Anxiety is a very normal human experience, so I hope everyone who is interested in looking after their mental health and those who matter to them, will connect with this book. I hope those struggling with anxiety find hope, comfort, and remedies to make their days better. I hope south Asians find some positive help from this book, since we still face so many more barriers and taboos to access mental health support.
How would you define social anxiety?
Social anxiety is the fear of being humiliated or embarrassed in front of people and how you might come across in a social situation. It’s normal for most people to feel anxious in social situations, whether it’s talking in front of a crowd, dating, job interview, or meeting new people. Social anxiety can also affect your daily functioning, relationships or career if left unchecked. It can further result in loneliness, which is linked to dementia, Alzheimer’s, and depression.
How important do you think a book like this is in the current climate?
It is very important because mental health issues are on the rise and repercussions from the pandemic are still surfacing – people’s fear, anxiety levels, and previous traumas have been triggered and many struggle in silence. In an increasingly digitally engaged world, many feel isolated, lost, and afraid of what lies ahead. Social connections are essential right now for our health, resilience, and happiness.
What advice would you give those who suffer from social anxiety?
Know that you are not alone. Even the most confident people struggle with social fears. Most people fear rejection or not getting social approval. It’s just the way humans are hard-wired – but we need communities and tribes to survive, and help is out there. By taking even small proactive steps you can break the vicious cycle of anxiety to get your life back and experience more joy.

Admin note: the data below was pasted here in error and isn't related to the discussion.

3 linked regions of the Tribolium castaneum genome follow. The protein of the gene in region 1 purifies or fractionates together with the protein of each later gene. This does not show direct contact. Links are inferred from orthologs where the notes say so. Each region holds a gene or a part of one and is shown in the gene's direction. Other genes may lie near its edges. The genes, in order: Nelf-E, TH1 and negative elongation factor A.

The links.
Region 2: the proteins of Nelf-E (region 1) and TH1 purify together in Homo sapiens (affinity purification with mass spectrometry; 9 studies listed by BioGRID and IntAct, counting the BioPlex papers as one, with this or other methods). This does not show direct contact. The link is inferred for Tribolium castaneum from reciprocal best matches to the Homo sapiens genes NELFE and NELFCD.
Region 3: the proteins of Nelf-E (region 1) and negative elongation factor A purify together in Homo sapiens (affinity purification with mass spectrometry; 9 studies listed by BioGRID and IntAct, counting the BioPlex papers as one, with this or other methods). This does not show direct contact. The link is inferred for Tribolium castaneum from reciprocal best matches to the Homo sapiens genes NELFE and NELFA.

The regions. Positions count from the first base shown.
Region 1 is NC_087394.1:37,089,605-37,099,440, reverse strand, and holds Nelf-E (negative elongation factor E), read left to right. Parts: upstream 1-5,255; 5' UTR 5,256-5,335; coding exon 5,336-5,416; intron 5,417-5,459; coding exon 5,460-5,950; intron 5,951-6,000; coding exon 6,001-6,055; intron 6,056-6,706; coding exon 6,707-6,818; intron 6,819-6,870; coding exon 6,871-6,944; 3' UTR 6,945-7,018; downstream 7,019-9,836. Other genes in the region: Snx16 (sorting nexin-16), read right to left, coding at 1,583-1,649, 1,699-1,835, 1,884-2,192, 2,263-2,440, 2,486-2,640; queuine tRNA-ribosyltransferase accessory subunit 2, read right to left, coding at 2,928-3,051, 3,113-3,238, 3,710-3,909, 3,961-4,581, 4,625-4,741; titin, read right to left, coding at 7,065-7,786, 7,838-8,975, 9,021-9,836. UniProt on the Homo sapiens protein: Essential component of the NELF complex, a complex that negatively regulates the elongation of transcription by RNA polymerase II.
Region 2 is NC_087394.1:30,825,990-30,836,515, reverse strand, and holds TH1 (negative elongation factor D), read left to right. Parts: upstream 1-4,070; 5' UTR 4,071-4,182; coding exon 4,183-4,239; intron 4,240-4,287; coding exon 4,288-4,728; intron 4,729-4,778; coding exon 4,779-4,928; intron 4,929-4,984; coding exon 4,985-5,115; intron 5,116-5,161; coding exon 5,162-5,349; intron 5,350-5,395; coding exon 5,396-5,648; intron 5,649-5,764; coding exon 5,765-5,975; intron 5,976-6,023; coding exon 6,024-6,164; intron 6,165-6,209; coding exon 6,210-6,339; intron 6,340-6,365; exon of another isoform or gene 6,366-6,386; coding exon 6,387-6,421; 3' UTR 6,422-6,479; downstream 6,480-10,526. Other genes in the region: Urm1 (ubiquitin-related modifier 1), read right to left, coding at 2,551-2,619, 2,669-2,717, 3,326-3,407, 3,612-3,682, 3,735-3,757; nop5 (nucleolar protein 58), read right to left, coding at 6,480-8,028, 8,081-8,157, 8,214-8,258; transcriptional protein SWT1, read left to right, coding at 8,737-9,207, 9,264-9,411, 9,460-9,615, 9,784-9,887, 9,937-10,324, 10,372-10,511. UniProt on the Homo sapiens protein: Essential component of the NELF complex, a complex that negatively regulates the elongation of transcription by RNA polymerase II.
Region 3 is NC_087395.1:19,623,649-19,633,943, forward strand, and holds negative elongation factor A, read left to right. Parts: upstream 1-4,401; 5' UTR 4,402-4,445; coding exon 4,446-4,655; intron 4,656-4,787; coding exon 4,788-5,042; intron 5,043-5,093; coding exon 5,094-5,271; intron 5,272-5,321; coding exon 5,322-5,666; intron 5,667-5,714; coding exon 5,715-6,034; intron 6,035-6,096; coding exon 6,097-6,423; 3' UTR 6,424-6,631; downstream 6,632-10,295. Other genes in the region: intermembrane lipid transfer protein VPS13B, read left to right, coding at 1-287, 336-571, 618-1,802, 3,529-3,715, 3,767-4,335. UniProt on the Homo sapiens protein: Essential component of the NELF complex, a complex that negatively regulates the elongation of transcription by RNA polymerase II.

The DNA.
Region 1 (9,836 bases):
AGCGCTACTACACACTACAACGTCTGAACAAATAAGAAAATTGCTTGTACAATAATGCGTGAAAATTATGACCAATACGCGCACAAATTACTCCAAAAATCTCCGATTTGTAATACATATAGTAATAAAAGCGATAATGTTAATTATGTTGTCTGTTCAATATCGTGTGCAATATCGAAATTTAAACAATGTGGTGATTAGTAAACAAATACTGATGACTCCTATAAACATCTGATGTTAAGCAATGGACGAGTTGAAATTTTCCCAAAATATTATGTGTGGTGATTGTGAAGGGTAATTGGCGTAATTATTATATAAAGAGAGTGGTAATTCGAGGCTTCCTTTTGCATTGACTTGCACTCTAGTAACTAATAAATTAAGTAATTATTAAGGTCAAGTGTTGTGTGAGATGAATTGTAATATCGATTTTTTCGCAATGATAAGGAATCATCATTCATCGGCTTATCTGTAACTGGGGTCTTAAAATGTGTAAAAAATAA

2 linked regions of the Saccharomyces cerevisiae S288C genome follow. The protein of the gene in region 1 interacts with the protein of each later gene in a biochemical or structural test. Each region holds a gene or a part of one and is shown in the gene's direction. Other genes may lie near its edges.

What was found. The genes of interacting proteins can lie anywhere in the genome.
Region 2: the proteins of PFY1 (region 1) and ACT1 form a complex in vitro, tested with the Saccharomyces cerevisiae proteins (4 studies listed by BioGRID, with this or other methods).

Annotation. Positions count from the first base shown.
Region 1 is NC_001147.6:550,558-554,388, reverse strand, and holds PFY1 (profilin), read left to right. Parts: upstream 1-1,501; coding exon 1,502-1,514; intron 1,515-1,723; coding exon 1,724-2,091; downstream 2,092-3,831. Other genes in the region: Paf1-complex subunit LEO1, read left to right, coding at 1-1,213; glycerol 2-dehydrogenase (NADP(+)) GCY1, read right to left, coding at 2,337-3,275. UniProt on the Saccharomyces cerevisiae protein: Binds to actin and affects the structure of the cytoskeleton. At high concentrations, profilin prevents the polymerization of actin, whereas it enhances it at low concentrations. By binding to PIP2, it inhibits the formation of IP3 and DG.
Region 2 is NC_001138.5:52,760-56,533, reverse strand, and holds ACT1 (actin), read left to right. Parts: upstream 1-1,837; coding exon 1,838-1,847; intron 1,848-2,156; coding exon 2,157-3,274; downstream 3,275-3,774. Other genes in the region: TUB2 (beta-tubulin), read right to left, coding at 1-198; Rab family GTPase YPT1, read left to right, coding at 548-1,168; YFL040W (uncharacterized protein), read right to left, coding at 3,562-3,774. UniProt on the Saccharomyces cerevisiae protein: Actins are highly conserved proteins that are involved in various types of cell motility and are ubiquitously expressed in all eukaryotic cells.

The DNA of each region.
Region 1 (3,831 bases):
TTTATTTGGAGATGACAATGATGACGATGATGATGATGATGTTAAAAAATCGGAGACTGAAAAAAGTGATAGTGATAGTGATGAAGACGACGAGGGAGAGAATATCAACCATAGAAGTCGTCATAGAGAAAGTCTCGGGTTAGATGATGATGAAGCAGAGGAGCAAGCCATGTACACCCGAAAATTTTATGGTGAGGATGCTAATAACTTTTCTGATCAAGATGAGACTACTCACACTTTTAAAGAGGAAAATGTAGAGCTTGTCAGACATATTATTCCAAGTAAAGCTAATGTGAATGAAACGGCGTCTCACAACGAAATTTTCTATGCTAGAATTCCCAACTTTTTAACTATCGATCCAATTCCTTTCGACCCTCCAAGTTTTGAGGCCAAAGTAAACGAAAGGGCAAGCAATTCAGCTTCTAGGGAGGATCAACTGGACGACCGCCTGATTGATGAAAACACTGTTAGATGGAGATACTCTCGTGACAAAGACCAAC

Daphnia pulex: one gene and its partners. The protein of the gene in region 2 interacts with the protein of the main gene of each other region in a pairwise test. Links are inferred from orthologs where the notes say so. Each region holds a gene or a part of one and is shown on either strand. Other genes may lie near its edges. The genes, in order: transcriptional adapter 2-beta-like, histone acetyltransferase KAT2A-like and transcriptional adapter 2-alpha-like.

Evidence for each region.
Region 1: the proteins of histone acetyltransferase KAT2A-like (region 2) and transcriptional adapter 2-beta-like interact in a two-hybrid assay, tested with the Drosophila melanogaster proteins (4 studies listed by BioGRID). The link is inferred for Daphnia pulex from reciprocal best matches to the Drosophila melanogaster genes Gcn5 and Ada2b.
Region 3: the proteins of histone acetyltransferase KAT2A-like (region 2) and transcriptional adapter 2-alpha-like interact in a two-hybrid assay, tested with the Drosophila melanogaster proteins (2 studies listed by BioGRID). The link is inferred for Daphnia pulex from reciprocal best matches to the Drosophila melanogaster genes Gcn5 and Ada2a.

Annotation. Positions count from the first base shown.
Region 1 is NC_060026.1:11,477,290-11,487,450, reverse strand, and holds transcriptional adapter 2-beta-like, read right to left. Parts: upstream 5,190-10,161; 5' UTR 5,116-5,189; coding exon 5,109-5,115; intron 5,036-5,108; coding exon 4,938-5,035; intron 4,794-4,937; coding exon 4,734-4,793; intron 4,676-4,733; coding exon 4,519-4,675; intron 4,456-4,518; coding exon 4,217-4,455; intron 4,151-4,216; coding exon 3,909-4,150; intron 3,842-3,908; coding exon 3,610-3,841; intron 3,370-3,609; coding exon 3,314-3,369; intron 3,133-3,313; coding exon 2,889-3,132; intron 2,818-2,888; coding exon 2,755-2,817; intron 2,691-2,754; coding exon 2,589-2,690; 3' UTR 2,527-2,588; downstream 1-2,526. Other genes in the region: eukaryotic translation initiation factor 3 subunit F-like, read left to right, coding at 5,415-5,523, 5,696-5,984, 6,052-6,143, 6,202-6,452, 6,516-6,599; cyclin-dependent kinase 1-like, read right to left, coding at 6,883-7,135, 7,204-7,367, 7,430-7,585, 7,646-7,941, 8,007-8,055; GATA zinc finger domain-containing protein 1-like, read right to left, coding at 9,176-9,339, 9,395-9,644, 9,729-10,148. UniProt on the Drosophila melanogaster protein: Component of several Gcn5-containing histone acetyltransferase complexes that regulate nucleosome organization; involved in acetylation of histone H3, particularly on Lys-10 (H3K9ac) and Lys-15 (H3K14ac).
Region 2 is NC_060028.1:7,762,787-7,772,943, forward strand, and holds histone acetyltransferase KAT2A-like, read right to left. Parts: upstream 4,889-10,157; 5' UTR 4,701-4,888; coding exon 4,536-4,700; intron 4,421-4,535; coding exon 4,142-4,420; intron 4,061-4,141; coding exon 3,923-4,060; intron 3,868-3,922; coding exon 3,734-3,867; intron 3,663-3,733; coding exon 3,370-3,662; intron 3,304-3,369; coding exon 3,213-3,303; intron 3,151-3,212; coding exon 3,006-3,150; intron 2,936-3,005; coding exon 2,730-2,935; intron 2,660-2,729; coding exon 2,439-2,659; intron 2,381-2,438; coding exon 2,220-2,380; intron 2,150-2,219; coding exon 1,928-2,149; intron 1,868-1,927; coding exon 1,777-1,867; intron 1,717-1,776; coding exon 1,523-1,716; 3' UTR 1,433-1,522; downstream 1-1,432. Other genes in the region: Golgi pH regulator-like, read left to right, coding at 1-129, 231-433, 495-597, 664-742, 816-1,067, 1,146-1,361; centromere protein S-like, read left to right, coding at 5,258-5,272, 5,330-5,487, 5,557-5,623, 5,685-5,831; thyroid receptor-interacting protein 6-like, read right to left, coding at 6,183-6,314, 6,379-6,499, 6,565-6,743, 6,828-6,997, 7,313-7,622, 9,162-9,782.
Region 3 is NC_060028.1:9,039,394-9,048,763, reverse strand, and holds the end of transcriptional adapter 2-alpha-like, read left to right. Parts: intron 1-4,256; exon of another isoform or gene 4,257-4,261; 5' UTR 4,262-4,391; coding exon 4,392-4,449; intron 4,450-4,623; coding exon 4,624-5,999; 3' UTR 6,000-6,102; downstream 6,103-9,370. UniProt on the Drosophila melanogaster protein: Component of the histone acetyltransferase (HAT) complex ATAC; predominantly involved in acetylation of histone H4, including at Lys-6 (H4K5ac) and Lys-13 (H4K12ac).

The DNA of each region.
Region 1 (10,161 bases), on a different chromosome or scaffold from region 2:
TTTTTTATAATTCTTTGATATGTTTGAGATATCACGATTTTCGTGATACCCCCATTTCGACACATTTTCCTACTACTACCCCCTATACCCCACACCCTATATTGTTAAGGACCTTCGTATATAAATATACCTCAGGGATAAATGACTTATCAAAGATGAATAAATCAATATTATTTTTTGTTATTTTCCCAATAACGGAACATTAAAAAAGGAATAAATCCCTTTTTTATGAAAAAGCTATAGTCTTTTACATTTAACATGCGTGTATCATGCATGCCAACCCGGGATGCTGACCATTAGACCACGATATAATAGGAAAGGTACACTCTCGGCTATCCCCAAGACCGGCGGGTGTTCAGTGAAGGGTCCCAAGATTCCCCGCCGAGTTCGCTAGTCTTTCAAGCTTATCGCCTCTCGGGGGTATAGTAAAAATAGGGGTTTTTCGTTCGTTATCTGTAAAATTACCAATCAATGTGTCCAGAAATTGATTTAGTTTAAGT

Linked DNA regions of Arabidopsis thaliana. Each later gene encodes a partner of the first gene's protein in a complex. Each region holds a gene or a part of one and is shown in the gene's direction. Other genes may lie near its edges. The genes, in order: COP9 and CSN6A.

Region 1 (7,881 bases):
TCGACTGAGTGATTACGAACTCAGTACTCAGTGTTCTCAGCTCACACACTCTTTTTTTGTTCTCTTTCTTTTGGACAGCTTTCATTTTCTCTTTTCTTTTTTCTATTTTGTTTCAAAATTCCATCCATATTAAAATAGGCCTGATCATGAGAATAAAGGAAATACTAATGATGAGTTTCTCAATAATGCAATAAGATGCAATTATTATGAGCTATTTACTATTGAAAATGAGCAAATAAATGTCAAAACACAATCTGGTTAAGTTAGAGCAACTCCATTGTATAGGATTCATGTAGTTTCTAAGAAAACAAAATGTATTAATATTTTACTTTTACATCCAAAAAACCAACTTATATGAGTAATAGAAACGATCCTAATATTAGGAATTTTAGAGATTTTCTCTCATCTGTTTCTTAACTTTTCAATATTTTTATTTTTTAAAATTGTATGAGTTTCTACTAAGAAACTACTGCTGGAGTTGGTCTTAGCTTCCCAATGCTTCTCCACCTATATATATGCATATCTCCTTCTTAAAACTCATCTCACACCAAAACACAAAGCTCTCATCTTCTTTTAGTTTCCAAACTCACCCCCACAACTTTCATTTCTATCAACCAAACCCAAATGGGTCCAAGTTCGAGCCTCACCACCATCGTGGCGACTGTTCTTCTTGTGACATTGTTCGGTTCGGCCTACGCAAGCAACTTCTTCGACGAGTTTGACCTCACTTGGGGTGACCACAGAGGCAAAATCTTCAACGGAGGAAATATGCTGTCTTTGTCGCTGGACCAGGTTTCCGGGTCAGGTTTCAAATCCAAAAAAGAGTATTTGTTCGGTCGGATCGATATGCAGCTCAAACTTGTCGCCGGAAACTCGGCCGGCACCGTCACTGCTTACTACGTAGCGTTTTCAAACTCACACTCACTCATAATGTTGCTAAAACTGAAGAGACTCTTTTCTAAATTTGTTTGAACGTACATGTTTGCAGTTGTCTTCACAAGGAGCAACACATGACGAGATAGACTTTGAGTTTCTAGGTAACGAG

Is mental health still an ignored issue or are things changing?
There is more awareness. But a lot more work has to be done, so that everyone has access to the right support. For example, there are many mental health awareness campaigns, but we hardly talk about social anxiety. We live in a society where people mask their fears by hiding behind devices or avoiding social situations, which, subsequently, increase social anxiety. The huge stigma around mental health in the south Asian community still exists and that needs to change too. I hope my book is a positive step in the right direction.
Why should we pick up your new book How to Understand and Deal with Social Anxiety?
This book informs, educates, offers help, and is full of uplifting words of hope. Nearly everyone would have encountered shaming experiences at some point in their life, which can leave a permanent mark on their self-esteem and make them fear rejection, avoid connections or social situations. But understanding this and learning how to deal with it is possible. It can also help those around you. Gifting this book might motivate and spark someone you love back to life.
How to Understand and Deal with Social Anxiety by Mita Mistry is published by Summersdale